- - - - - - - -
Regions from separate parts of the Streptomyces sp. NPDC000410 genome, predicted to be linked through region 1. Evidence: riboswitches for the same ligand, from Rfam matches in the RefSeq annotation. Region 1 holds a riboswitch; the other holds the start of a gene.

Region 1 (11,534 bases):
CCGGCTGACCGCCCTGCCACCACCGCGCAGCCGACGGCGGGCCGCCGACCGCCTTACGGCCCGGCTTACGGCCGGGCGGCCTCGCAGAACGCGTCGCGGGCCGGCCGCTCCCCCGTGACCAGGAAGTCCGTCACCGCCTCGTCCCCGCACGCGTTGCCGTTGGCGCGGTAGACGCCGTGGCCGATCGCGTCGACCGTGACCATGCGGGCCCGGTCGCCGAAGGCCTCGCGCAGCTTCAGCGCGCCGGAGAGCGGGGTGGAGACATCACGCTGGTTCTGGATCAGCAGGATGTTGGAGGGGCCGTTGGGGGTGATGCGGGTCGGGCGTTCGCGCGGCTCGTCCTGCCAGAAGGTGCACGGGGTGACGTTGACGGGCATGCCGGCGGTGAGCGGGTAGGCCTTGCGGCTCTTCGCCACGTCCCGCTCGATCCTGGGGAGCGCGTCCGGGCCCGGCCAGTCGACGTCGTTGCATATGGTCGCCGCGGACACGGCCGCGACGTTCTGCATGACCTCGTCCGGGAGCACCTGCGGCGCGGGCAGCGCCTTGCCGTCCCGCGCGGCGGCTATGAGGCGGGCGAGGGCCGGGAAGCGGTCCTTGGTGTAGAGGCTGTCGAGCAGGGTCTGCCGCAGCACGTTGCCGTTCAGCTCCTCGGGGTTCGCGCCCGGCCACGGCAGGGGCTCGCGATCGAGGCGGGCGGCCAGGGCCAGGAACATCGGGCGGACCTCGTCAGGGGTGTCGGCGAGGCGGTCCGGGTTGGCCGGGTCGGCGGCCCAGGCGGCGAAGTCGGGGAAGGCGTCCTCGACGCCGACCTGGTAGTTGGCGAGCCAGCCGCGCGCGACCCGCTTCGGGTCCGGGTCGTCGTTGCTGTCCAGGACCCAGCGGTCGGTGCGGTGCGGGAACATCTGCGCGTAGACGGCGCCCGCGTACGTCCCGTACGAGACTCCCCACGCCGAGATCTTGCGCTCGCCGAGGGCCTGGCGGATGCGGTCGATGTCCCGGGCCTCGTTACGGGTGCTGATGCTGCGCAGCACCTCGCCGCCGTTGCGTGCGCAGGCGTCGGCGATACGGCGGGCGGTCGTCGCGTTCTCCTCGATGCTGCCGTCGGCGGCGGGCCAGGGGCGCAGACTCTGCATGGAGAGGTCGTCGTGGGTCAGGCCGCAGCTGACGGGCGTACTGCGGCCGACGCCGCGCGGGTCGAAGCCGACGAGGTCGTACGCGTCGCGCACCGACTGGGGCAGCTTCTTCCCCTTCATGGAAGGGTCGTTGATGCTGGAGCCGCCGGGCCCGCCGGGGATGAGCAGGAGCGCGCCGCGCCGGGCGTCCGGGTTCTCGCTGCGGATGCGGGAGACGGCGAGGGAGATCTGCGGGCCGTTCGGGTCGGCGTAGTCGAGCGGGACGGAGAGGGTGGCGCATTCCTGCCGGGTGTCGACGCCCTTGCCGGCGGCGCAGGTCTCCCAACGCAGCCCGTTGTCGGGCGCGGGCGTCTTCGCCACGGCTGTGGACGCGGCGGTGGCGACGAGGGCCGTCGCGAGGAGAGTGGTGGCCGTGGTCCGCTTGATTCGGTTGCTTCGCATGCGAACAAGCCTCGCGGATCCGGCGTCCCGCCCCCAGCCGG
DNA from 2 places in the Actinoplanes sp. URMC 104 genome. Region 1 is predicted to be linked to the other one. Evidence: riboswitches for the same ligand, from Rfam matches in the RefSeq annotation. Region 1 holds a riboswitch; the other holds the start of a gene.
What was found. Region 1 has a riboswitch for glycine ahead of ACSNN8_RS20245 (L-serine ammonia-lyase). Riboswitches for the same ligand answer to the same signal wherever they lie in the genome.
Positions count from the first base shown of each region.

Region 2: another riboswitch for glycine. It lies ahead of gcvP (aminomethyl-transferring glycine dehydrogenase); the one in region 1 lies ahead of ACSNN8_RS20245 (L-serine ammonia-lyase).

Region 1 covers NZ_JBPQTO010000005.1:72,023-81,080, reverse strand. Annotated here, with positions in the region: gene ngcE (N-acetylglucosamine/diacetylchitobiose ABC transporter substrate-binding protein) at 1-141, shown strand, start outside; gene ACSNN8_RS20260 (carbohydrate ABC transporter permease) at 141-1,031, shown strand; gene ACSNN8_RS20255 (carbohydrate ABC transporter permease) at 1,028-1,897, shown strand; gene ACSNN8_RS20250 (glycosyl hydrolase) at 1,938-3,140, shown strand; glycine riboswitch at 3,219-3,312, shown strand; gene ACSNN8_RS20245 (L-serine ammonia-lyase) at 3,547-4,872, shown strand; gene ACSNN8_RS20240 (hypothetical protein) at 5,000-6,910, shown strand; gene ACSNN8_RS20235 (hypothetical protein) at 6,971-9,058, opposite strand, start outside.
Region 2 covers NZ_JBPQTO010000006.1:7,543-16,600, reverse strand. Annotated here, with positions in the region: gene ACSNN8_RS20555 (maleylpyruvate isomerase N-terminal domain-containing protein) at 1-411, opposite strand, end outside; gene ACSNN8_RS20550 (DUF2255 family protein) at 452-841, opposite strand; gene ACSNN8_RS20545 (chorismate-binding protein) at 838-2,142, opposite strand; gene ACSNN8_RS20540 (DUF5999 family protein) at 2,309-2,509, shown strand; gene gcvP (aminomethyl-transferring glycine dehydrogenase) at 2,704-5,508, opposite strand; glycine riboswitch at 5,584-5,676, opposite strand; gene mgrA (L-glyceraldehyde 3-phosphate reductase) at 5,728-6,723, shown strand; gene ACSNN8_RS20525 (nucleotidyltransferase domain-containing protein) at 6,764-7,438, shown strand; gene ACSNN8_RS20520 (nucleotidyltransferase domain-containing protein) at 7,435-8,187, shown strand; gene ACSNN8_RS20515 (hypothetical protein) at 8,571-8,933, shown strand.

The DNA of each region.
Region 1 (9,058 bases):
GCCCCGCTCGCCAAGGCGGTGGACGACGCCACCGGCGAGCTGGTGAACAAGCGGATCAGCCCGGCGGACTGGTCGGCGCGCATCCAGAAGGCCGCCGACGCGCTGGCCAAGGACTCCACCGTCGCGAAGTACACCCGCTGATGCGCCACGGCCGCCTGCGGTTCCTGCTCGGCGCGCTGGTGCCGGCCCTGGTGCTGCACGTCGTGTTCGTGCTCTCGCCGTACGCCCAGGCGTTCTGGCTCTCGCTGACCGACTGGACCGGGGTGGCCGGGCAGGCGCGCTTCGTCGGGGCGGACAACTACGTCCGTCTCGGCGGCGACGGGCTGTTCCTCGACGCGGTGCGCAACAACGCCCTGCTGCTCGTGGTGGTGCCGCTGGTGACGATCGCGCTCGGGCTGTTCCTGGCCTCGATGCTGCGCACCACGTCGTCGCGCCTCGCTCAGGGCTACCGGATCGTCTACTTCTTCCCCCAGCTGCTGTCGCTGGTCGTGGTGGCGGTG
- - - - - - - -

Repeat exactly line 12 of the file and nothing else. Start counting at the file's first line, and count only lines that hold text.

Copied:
GCCCCGCTCGCCAAGGCGGTGGACGACGCCACCGGCGAGCTGGTGAACAAGCGGATCAGCCCGGCGGACTGGTCGGCGCGCATCCAGAAGGCCGCCGACGCGCTGGCCAAGGACTCCACCGTCGCGAAGTACACCCGCTGATGCGCCACGGCCGCCTGCGGTTCCTGCTCGGCGCGCTGGTGCCGGCCCTGGTGCTGCACGTCGTGTTCGTGCTCTCGCCGTACGCCCAGGCGTTCTGGCTCTCGCTGACCGACTGGACCGGGGTGGCCGGGCAGGCGCGCTTCGTCGGGGCGGACAACTACGTCCGTCTCGGCGGCGACGGGCTGTTCCTCGACGCGGTGCGCAACAACGCCCTGCTGCTCGTGGTGGTGCCGCTGGTGACGATCGCGCTCGGGCTGTTCCTGGCCTCGATGCTGCGCACCACGTCGTCGCGCCTCGCTCAGGGCTACCGGATCGTCTACTTCTTCCCCCAGCTGCTGTCGCTGGTCGTGGTGGCGGTG